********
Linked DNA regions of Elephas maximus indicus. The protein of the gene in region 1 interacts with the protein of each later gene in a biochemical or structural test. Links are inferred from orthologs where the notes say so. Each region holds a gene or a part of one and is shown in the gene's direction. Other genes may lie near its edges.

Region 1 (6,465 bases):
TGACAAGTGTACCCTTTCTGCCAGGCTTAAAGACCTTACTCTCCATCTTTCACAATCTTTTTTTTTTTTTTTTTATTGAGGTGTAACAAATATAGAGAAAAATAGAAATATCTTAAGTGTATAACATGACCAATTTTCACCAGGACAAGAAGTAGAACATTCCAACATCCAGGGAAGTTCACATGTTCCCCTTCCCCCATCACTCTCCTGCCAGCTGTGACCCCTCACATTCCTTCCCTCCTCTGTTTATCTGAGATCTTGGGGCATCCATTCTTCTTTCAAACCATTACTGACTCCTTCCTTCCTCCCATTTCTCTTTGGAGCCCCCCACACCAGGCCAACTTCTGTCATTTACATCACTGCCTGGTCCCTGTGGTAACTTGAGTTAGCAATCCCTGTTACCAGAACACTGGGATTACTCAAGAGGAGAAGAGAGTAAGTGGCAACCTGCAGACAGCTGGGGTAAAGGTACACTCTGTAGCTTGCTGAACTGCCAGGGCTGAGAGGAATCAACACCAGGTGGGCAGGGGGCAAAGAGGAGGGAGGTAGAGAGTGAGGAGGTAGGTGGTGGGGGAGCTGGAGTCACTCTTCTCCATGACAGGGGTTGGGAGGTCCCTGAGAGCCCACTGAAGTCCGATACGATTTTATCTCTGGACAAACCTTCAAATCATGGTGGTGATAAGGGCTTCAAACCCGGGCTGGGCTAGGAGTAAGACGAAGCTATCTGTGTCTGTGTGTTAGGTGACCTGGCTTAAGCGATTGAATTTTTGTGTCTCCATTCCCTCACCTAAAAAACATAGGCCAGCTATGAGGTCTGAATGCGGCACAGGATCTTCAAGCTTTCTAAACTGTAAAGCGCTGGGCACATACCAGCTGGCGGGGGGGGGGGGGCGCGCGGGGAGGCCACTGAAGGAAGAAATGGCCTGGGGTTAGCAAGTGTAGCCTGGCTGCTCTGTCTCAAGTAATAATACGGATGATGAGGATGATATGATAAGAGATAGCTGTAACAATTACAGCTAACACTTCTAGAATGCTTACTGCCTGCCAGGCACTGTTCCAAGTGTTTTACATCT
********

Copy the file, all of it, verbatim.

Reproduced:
Linked DNA regions of Elephas maximus indicus. The protein of the gene in region 1 interacts with the protein of each later gene in a biochemical or structural test. Links are inferred from orthologs where the notes say so. Each region holds a gene or a part of one and is shown in the gene's direction. Other genes may lie near its edges.

Region 1 (6,465 bases):
TGACAAGTGTACCCTTTCTGCCAGGCTTAAAGACCTTACTCTCCATCTTTCACAATCTTTTTTTTTTTTTTTTTATTGAGGTGTAACAAATATAGAGAAAAATAGAAATATCTTAAGTGTATAACATGACCAATTTTCACCAGGACAAGAAGTAGAACATTCCAACATCCAGGGAAGTTCACATGTTCCCCTTCCCCCATCACTCTCCTGCCAGCTGTGACCCCTCACATTCCTTCCCTCCTCTGTTTATCTGAGATCTTGGGGCATCCATTCTTCTTTCAAACCATTACTGACTCCTTCCTTCCTCCCATTTCTCTTTGGAGCCCCCCACACCAGGCCAACTTCTGTCATTTACATCACTGCCTGGTCCCTGTGGTAACTTGAGTTAGCAATCCCTGTTACCAGAACACTGGGATTACTCAAGAGGAGAAGAGAGTAAGTGGCAACCTGCAGACAGCTGGGGTAAAGGTACACTCTGTAGCTTGCTGAACTGCCAGGGCTGAGAGGAATCAACACCAGGTGGGCAGGGGGCAAAGAGGAGGGAGGTAGAGAGTGAGGAGGTAGGTGGTGGGGGAGCTGGAGTCACTCTTCTCCATGACAGGGGTTGGGAGGTCCCTGAGAGCCCACTGAAGTCCGATACGATTTTATCTCTGGACAAACCTTCAAATCATGGTGGTGATAAGGGCTTCAAACCCGGGCTGGGCTAGGAGTAAGACGAAGCTATCTGTGTCTGTGTGTTAGGTGACCTGGCTTAAGCGATTGAATTTTTGTGTCTCCATTCCCTCACCTAAAAAACATAGGCCAGCTATGAGGTCTGAATGCGGCACAGGATCTTCAAGCTTTCTAAACTGTAAAGCGCTGGGCACATACCAGCTGGCGGGGGGGGGGGGGCGCGCGGGGAGGCCACTGAAGGAAGAAATGGCCTGGGGTTAGCAAGTGTAGCCTGGCTGCTCTGTCTCAAGTAATAATACGGATGATGAGGATGATATGATAAGAGATAGCTGTAACAATTACAGCTAACACTTCTAGAATGCTTACTGCCTGCCAGGCACTGTTCCAAGTGTTTTACATCT